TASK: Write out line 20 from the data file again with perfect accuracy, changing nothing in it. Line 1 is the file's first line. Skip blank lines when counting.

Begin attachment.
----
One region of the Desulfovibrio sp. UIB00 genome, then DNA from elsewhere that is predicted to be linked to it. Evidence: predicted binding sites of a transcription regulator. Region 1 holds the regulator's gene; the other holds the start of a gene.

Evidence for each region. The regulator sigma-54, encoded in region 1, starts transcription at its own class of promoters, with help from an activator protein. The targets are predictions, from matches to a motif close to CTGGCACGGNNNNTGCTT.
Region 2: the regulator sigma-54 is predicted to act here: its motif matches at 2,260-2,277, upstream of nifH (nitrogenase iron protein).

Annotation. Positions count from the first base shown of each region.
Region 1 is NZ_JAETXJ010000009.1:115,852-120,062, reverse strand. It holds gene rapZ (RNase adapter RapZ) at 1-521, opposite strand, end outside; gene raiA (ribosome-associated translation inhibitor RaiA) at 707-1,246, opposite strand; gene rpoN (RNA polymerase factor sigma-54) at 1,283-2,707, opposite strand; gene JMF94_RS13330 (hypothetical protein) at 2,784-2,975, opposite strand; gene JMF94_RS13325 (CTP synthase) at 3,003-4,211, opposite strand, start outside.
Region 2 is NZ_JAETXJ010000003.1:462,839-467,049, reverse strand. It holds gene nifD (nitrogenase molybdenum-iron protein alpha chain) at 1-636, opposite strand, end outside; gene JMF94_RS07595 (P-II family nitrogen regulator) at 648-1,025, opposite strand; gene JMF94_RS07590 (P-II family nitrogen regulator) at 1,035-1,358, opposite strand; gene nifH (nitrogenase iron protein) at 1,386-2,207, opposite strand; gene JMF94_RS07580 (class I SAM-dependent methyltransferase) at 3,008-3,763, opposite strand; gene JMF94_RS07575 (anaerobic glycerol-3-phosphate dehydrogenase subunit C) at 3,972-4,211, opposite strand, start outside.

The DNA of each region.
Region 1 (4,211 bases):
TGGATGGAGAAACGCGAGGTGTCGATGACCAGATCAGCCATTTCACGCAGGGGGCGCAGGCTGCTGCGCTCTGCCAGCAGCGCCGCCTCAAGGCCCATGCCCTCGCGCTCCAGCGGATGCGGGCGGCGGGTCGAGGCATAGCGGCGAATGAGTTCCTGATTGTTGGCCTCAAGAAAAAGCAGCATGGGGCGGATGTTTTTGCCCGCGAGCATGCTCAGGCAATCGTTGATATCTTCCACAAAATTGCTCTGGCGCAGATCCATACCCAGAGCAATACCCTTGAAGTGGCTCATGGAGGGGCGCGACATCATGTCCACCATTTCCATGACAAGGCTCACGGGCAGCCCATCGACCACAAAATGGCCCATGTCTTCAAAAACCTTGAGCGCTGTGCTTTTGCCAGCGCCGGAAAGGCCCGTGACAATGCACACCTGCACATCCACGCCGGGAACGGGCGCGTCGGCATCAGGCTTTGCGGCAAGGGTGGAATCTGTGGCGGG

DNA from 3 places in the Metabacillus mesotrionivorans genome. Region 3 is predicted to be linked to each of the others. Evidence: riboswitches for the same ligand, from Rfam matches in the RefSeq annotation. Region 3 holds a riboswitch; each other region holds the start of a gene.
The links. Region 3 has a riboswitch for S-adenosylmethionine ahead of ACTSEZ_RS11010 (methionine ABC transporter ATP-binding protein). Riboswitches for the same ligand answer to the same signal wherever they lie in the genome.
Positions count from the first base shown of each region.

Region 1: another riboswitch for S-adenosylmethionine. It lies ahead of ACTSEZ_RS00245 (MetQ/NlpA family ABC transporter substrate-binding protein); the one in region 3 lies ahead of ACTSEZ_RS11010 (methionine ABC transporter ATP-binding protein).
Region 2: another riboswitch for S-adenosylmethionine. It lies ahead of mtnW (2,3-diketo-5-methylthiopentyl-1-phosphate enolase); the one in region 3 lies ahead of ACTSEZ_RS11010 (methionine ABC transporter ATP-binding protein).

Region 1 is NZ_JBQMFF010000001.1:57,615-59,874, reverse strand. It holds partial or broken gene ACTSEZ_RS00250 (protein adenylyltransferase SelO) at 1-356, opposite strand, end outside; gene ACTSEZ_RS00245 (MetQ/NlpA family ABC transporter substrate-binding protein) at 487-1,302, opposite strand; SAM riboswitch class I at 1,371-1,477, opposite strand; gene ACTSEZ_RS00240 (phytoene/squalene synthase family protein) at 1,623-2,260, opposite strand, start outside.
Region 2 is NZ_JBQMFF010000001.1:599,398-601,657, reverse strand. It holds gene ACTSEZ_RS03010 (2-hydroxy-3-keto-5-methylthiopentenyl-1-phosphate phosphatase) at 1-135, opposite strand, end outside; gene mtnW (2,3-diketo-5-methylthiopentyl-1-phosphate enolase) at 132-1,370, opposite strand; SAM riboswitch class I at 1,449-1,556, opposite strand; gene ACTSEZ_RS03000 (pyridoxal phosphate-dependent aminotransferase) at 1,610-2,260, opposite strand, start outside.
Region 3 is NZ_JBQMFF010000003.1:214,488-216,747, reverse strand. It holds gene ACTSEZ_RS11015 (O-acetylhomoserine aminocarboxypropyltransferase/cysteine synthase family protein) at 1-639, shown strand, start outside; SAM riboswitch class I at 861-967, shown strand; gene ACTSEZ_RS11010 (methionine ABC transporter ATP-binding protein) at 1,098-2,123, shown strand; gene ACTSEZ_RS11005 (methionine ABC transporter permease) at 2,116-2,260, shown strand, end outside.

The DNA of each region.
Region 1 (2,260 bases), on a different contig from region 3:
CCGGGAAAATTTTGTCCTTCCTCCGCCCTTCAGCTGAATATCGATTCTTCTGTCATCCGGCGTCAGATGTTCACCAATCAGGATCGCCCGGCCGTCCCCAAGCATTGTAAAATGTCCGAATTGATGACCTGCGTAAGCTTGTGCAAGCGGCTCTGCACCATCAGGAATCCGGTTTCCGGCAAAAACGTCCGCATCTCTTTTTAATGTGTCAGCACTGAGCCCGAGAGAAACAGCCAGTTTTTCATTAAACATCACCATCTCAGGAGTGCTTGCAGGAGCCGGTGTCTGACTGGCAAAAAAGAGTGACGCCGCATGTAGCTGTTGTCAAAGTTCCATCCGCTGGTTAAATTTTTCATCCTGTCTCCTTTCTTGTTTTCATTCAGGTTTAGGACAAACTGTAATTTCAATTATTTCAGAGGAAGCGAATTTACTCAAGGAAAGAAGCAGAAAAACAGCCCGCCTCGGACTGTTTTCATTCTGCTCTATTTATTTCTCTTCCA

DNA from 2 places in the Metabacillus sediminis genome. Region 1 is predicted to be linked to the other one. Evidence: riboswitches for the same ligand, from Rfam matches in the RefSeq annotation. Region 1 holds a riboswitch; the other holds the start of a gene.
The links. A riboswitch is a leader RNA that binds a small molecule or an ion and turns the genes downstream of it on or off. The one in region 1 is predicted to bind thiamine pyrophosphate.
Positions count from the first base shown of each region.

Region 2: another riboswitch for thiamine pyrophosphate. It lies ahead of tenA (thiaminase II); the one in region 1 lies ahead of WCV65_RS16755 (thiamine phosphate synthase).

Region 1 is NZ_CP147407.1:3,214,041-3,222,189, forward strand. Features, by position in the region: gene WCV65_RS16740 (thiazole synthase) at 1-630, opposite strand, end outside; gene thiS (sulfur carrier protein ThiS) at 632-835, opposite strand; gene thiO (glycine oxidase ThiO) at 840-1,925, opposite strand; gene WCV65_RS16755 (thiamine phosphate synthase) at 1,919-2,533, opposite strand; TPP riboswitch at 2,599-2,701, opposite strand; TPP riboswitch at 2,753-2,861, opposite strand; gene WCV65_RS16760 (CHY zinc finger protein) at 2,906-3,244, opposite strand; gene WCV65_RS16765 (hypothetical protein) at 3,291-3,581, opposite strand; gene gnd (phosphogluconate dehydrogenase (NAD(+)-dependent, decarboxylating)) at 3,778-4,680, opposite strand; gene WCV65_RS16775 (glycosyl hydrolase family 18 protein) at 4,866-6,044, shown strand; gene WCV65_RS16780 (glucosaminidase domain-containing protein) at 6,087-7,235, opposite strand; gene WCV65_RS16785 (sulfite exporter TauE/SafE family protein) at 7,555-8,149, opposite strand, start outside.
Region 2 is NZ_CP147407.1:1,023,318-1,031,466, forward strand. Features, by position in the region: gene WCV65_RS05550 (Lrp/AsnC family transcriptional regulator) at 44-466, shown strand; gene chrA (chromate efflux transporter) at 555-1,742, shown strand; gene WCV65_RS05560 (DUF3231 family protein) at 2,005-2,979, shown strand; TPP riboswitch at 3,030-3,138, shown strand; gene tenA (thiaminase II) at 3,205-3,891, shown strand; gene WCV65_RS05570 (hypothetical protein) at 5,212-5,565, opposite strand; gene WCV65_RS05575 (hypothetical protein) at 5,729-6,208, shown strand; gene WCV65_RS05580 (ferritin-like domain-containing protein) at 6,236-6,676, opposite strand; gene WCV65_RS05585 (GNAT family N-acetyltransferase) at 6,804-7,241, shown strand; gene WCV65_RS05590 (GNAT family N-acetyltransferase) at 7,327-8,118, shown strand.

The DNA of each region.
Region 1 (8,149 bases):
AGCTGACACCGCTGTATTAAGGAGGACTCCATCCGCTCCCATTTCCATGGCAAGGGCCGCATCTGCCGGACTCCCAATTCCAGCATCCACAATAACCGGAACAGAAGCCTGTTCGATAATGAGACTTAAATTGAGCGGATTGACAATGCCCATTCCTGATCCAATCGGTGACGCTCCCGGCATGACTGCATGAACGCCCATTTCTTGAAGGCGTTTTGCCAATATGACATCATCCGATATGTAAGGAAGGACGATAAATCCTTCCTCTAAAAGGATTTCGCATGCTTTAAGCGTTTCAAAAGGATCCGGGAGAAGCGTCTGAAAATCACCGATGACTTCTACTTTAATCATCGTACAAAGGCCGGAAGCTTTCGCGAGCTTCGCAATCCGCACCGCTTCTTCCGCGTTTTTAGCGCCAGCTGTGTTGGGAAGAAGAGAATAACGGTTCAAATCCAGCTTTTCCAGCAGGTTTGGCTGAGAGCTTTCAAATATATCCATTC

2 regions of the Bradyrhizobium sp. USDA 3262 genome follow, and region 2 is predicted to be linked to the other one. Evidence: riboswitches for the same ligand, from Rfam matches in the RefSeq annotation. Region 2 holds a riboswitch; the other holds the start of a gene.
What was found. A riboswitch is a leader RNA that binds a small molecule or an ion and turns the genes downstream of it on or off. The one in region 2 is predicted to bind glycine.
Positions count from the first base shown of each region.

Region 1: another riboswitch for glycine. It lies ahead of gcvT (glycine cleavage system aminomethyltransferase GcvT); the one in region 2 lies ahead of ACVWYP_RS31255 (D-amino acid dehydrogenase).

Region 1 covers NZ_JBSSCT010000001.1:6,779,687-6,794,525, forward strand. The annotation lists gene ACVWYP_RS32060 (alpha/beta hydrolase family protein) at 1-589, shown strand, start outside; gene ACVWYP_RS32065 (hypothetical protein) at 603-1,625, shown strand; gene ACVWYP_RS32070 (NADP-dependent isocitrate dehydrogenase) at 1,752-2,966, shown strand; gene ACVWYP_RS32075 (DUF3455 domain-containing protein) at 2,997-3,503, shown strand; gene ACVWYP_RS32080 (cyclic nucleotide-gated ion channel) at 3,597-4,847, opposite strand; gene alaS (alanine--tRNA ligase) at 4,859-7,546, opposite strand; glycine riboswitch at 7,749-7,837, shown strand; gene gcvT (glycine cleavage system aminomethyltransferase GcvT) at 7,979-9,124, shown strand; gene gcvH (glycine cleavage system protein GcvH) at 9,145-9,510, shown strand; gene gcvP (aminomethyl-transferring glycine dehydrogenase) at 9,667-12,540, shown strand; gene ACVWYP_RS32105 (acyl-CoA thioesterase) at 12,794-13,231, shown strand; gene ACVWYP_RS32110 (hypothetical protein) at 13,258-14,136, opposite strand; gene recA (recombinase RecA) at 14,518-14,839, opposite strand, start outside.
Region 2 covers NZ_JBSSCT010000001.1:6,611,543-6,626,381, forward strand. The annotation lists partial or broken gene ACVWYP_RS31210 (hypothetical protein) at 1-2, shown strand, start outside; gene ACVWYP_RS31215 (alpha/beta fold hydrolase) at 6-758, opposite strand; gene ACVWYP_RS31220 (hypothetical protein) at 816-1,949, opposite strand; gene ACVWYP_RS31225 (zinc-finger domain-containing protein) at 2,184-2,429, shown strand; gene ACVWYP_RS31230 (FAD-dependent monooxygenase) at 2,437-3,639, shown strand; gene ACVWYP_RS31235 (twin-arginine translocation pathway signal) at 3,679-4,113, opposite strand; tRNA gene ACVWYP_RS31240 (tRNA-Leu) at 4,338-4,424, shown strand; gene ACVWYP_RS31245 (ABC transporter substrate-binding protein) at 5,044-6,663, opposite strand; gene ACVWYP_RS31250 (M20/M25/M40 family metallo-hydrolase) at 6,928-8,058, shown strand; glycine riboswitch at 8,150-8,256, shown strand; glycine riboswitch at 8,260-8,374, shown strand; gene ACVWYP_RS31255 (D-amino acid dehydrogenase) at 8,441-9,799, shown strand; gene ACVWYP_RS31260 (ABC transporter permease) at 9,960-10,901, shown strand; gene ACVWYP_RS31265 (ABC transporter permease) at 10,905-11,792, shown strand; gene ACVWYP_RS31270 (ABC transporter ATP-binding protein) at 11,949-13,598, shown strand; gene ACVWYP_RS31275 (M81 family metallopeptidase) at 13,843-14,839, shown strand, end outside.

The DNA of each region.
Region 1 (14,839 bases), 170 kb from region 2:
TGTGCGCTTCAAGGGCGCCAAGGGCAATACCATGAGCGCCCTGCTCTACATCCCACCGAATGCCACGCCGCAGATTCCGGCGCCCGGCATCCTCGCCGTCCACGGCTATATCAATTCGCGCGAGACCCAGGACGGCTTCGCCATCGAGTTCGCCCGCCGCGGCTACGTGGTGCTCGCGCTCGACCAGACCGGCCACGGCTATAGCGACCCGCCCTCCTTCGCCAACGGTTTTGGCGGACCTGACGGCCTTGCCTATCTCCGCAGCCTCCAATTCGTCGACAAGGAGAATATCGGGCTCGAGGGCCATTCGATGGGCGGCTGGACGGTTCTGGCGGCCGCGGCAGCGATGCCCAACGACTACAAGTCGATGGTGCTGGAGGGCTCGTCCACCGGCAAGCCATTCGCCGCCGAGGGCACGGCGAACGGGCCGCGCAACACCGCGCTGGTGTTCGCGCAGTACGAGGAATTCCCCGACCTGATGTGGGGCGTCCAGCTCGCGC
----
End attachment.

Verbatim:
CCGGGAAAATTTTGTCCTTCCTCCGCCCTTCAGCTGAATATCGATTCTTCTGTCATCCGGCGTCAGATGTTCACCAATCAGGATCGCCCGGCCGTCCCCAAGCATTGTAAAATGTCCGAATTGATGACCTGCGTAAGCTTGTGCAAGCGGCTCTGCACCATCAGGAATCCGGTTTCCGGCAAAAACGTCCGCATCTCTTTTTAATGTGTCAGCACTGAGCCCGAGAGAAACAGCCAGTTTTTCATTAAACATCACCATCTCAGGAGTGCTTGCAGGAGCCGGTGTCTGACTGGCAAAAAAGAGTGACGCCGCATGTAGCTGTTGTCAAAGTTCCATCCGCTGGTTAAATTTTTCATCCTGTCTCCTTTCTTGTTTTCATTCAGGTTTAGGACAAACTGTAATTTCAATTATTTCAGAGGAAGCGAATTTACTCAAGGAAAGAAGCAGAAAAACAGCCCGCCTCGGACTGTTTTCATTCTGCTCTATTTATTTCTCTTCCA